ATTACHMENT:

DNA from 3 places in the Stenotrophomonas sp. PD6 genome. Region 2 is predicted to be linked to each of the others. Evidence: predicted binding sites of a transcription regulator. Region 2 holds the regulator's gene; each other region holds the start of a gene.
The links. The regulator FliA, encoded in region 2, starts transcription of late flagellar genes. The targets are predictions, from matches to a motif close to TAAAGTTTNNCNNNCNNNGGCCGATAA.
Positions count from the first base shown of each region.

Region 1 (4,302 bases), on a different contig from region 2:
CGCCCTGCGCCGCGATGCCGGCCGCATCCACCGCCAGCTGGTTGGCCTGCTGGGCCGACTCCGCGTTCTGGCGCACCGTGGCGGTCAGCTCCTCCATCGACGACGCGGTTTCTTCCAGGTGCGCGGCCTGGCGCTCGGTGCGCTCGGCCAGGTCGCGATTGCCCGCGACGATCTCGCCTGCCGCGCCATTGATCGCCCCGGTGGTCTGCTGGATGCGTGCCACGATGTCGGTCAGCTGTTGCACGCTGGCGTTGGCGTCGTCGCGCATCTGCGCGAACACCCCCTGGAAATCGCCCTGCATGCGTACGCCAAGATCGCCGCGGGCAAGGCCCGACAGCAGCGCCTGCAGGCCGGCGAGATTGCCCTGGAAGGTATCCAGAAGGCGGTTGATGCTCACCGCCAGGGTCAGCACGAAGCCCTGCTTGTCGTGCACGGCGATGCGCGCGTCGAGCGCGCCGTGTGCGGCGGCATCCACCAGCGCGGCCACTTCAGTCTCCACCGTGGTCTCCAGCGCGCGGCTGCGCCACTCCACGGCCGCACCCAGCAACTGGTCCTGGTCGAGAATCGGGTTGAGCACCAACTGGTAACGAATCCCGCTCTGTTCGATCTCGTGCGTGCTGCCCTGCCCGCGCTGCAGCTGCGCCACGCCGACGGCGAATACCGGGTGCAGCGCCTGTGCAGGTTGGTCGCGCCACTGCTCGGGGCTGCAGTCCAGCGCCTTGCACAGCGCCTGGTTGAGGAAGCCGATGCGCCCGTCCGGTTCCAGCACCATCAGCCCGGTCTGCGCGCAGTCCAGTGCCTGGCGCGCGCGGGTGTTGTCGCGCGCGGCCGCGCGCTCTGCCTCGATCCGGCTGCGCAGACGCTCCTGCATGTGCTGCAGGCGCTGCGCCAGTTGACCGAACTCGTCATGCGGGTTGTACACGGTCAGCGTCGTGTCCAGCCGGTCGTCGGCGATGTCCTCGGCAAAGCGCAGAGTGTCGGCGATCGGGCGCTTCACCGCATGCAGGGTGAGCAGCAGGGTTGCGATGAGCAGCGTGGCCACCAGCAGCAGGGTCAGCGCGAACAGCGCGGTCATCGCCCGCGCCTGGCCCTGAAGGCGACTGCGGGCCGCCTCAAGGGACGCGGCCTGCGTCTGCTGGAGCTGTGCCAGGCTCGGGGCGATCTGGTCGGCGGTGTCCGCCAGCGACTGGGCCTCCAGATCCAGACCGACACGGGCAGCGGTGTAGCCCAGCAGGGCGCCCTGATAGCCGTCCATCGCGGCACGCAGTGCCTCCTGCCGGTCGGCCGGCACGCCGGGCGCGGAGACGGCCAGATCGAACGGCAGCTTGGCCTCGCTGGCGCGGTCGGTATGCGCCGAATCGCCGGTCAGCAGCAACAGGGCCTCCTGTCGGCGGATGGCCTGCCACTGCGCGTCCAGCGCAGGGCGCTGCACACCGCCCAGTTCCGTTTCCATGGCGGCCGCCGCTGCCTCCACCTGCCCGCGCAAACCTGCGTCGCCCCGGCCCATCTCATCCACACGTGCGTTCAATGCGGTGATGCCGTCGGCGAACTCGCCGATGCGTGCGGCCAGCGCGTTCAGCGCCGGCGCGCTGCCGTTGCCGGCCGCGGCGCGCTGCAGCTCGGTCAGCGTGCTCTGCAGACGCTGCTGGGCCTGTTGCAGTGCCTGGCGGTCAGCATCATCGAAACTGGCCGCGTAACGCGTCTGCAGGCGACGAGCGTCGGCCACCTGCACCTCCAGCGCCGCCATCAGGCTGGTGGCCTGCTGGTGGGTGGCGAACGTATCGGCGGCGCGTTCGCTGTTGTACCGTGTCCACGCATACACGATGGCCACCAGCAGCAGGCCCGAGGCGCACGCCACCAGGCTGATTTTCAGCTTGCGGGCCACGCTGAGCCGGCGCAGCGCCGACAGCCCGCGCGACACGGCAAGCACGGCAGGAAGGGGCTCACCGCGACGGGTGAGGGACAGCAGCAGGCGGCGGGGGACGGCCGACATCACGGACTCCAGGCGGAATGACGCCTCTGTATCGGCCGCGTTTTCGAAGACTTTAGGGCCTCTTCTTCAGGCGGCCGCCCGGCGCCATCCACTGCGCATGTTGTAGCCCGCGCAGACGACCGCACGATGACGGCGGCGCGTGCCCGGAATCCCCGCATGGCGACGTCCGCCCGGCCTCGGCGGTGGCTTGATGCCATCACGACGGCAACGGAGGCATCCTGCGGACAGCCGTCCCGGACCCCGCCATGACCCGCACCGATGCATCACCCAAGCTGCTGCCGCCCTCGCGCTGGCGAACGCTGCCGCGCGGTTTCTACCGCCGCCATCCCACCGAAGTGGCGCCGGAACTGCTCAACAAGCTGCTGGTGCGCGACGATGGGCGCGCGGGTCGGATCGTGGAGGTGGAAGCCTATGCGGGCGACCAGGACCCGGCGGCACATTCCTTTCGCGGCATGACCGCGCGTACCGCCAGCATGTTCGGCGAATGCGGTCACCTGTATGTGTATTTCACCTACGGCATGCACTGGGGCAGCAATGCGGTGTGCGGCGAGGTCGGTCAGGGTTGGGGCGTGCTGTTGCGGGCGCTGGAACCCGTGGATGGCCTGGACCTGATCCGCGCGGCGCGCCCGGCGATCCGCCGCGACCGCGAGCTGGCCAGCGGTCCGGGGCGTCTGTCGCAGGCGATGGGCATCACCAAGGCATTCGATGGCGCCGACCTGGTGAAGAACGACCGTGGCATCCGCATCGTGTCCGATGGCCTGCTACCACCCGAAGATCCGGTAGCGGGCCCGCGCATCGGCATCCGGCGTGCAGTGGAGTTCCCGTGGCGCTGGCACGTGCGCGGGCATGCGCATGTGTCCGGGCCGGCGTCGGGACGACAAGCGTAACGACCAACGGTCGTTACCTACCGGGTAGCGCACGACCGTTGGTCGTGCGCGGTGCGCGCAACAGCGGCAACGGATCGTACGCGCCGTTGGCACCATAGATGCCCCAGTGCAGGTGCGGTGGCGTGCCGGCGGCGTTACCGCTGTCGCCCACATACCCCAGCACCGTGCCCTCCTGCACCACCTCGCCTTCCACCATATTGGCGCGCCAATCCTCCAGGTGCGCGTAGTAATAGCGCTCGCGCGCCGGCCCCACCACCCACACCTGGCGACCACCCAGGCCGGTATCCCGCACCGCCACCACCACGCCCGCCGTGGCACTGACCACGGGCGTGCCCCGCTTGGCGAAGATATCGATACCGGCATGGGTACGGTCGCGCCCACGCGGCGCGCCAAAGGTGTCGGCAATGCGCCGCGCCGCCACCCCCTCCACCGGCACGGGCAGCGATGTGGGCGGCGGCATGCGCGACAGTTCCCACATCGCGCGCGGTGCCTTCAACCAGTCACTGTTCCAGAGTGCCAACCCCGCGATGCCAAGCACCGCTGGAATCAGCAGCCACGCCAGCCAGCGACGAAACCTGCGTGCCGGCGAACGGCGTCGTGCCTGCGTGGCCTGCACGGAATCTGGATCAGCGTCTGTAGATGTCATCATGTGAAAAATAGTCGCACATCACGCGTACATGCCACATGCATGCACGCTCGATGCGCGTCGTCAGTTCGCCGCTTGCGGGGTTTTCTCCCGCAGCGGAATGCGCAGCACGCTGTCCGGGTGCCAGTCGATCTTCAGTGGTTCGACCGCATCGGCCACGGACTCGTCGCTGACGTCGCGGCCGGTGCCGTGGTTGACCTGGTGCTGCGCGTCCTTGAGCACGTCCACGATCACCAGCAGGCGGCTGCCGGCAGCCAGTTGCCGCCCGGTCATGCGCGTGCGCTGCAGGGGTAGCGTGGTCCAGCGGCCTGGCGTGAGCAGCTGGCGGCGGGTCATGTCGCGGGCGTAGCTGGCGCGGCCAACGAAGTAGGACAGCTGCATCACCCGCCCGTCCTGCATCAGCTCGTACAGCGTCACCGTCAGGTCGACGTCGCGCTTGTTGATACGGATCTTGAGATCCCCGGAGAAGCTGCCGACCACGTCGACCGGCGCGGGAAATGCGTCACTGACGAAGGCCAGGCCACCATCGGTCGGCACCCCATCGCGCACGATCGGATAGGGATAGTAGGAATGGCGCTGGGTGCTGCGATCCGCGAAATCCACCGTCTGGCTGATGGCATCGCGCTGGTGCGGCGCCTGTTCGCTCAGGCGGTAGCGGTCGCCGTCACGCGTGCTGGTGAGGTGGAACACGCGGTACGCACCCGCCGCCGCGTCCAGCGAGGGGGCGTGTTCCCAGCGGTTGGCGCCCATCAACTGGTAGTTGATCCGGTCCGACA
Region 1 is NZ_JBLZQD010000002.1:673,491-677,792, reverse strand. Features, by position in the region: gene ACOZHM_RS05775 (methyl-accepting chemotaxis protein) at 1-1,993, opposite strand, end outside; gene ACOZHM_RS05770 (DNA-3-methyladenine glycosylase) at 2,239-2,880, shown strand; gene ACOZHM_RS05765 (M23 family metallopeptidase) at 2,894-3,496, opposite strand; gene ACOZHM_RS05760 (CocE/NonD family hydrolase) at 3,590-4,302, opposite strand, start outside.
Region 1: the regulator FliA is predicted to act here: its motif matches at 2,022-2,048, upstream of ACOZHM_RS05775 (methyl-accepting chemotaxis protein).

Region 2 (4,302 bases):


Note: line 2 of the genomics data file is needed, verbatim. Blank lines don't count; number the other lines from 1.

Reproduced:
The links. The regulator FliA, encoded in region 2, starts transcription of late flagellar genes. The targets are predictions, from matches to a motif close to TAAAGTTTNNCNNNCNNNGGCCGATAA.